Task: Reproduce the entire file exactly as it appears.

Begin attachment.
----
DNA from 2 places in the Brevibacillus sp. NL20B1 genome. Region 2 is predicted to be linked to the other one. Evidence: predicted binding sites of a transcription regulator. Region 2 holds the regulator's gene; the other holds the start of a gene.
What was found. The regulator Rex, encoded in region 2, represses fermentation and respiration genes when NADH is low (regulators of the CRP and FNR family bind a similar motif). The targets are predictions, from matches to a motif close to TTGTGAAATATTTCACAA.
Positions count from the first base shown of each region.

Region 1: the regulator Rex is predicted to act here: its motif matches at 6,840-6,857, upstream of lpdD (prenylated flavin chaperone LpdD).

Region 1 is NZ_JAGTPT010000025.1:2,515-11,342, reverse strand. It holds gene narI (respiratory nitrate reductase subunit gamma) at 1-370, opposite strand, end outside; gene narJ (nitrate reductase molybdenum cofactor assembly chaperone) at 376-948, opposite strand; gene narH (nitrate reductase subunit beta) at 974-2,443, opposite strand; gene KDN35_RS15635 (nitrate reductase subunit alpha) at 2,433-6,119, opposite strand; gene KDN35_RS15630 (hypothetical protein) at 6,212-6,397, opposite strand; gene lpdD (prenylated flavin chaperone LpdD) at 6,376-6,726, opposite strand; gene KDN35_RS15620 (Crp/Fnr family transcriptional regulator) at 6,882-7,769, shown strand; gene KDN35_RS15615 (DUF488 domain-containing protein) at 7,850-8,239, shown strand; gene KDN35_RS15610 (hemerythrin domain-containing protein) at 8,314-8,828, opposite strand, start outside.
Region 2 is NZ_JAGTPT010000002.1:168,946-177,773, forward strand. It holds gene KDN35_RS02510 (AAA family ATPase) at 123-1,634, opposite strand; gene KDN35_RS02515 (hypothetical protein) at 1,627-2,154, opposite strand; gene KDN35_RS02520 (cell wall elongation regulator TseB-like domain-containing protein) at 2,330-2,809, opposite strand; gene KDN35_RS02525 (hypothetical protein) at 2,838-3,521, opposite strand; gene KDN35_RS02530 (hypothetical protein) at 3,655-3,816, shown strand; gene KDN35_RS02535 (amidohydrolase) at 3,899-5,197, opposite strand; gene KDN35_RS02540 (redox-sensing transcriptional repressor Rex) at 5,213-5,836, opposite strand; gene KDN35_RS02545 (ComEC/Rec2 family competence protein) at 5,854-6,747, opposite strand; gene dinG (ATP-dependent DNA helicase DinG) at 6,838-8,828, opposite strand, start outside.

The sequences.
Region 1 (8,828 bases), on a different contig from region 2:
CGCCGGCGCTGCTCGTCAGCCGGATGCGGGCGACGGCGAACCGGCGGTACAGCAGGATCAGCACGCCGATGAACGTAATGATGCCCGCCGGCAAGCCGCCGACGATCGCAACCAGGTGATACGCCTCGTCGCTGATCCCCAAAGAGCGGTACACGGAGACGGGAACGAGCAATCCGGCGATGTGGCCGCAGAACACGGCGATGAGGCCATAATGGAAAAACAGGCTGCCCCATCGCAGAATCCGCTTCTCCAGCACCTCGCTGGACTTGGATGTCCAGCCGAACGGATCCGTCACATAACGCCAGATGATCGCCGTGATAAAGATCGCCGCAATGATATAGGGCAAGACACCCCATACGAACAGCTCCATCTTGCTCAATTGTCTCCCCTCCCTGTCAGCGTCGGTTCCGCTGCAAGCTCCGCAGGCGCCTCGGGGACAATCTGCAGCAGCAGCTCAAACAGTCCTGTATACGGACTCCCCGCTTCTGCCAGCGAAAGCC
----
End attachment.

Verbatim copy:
DNA from 2 places in the Brevibacillus sp. NL20B1 genome. Region 2 is predicted to be linked to the other one. Evidence: predicted binding sites of a transcription regulator. Region 2 holds the regulator's gene; the other holds the start of a gene.
What was found. The regulator Rex, encoded in region 2, represses fermentation and respiration genes when NADH is low (regulators of the CRP and FNR family bind a similar motif). The targets are predictions, from matches to a motif close to TTGTGAAATATTTCACAA.
Positions count from the first base shown of each region.

Region 1: the regulator Rex is predicted to act here: its motif matches at 6,840-6,857, upstream of lpdD (prenylated flavin chaperone LpdD).

Region 1 is NZ_JAGTPT010000025.1:2,515-11,342, reverse strand. It holds gene narI (respiratory nitrate reductase subunit gamma) at 1-370, opposite strand, end outside; gene narJ (nitrate reductase molybdenum cofactor assembly chaperone) at 376-948, opposite strand; gene narH (nitrate reductase subunit beta) at 974-2,443, opposite strand; gene KDN35_RS15635 (nitrate reductase subunit alpha) at 2,433-6,119, opposite strand; gene KDN35_RS15630 (hypothetical protein) at 6,212-6,397, opposite strand; gene lpdD (prenylated flavin chaperone LpdD) at 6,376-6,726, opposite strand; gene KDN35_RS15620 (Crp/Fnr family transcriptional regulator) at 6,882-7,769, shown strand; gene KDN35_RS15615 (DUF488 domain-containing protein) at 7,850-8,239, shown strand; gene KDN35_RS15610 (hemerythrin domain-containing protein) at 8,314-8,828, opposite strand, start outside.
Region 2 is NZ_JAGTPT010000002.1:168,946-177,773, forward strand. It holds gene KDN35_RS02510 (AAA family ATPase) at 123-1,634, opposite strand; gene KDN35_RS02515 (hypothetical protein) at 1,627-2,154, opposite strand; gene KDN35_RS02520 (cell wall elongation regulator TseB-like domain-containing protein) at 2,330-2,809, opposite strand; gene KDN35_RS02525 (hypothetical protein) at 2,838-3,521, opposite strand; gene KDN35_RS02530 (hypothetical protein) at 3,655-3,816, shown strand; gene KDN35_RS02535 (amidohydrolase) at 3,899-5,197, opposite strand; gene KDN35_RS02540 (redox-sensing transcriptional repressor Rex) at 5,213-5,836, opposite strand; gene KDN35_RS02545 (ComEC/Rec2 family competence protein) at 5,854-6,747, opposite strand; gene dinG (ATP-dependent DNA helicase DinG) at 6,838-8,828, opposite strand, start outside.

The sequences.
Region 1 (8,828 bases), on a different contig from region 2:
CGCCGGCGCTGCTCGTCAGCCGGATGCGGGCGACGGCGAACCGGCGGTACAGCAGGATCAGCACGCCGATGAACGTAATGATGCCCGCCGGCAAGCCGCCGACGATCGCAACCAGGTGATACGCCTCGTCGCTGATCCCCAAAGAGCGGTACACGGAGACGGGAACGAGCAATCCGGCGATGTGGCCGCAGAACACGGCGATGAGGCCATAATGGAAAAACAGGCTGCCCCATCGCAGAATCCGCTTCTCCAGCACCTCGCTGGACTTGGATGTCCAGCCGAACGGATCCGTCACATAACGCCAGATGATCGCCGTGATAAAGATCGCCGCAATGATATAGGGCAAGACACCCCATACGAACAGCTCCATCTTGCTCAATTGTCTCCCCTCCCTGTCAGCGTCGGTTCCGCTGCAAGCTCCGCAGGCGCCTCGGGGACAATCTGCAGCAGCAGCTCAAACAGTCCTGTATACGGACTCCCCGCTTCTGCCAGCGAAAGCC